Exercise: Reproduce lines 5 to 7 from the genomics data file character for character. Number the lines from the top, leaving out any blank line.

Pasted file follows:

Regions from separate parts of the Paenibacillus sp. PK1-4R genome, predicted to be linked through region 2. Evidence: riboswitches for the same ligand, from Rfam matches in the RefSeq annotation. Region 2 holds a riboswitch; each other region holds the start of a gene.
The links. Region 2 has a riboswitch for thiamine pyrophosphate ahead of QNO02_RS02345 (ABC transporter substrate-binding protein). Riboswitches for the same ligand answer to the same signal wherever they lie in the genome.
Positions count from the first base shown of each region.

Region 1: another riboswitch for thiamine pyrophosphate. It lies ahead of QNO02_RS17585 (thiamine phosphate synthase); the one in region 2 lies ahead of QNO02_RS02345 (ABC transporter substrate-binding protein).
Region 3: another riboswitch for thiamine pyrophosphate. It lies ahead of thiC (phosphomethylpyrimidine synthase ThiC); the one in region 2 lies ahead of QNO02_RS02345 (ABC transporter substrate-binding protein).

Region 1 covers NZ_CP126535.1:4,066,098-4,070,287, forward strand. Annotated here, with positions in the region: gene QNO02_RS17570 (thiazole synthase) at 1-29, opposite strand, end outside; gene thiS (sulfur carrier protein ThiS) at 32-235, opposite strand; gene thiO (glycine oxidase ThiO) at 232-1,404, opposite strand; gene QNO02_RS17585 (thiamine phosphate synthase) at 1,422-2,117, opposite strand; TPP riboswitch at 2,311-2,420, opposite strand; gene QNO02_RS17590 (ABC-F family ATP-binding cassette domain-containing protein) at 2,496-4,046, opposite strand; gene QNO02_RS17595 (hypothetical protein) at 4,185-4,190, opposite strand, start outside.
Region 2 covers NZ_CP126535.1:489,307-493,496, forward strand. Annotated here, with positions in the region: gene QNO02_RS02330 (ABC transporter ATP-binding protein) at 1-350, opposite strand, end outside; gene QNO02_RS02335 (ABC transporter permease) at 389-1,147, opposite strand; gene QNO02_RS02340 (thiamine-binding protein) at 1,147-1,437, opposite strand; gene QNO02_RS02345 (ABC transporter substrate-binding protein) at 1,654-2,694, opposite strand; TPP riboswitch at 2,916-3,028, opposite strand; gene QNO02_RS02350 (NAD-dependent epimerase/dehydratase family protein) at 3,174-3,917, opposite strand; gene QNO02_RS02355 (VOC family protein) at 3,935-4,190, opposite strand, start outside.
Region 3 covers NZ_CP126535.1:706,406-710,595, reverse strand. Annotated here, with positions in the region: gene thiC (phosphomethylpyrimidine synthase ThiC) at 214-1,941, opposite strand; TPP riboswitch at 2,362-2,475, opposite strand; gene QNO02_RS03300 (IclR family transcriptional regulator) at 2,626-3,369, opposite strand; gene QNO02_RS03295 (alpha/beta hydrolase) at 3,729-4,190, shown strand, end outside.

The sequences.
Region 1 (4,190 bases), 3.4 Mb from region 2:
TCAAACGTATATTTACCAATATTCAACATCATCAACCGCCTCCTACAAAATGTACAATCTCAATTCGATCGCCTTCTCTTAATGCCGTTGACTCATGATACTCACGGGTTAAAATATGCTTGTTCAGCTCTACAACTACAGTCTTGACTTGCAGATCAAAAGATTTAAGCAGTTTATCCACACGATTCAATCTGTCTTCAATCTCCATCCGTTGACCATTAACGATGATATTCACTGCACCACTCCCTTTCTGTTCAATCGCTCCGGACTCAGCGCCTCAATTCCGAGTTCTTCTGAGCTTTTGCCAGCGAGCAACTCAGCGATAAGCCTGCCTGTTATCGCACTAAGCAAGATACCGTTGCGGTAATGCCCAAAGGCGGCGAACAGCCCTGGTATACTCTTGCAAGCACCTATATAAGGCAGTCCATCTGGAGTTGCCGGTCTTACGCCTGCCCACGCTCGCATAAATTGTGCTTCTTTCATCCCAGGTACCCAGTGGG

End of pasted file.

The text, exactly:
Region 3: another riboswitch for thiamine pyrophosphate. It lies ahead of thiC (phosphomethylpyrimidine synthase ThiC); the one in region 2 lies ahead of QNO02_RS02345 (ABC transporter substrate-binding protein).

Region 1 covers NZ_CP126535.1:4,066,098-4,070,287, forward strand. Annotated here, with positions in the region: gene QNO02_RS17570 (thiazole synthase) at 1-29, opposite strand, end outside; gene thiS (sulfur carrier protein ThiS) at 32-235, opposite strand; gene thiO (glycine oxidase ThiO) at 232-1,404, opposite strand; gene QNO02_RS17585 (thiamine phosphate synthase) at 1,422-2,117, opposite strand; TPP riboswitch at 2,311-2,420, opposite strand; gene QNO02_RS17590 (ABC-F family ATP-binding cassette domain-containing protein) at 2,496-4,046, opposite strand; gene QNO02_RS17595 (hypothetical protein) at 4,185-4,190, opposite strand, start outside.
Region 2 covers NZ_CP126535.1:489,307-493,496, forward strand. Annotated here, with positions in the region: gene QNO02_RS02330 (ABC transporter ATP-binding protein) at 1-350, opposite strand, end outside; gene QNO02_RS02335 (ABC transporter permease) at 389-1,147, opposite strand; gene QNO02_RS02340 (thiamine-binding protein) at 1,147-1,437, opposite strand; gene QNO02_RS02345 (ABC transporter substrate-binding protein) at 1,654-2,694, opposite strand; TPP riboswitch at 2,916-3,028, opposite strand; gene QNO02_RS02350 (NAD-dependent epimerase/dehydratase family protein) at 3,174-3,917, opposite strand; gene QNO02_RS02355 (VOC family protein) at 3,935-4,190, opposite strand, start outside.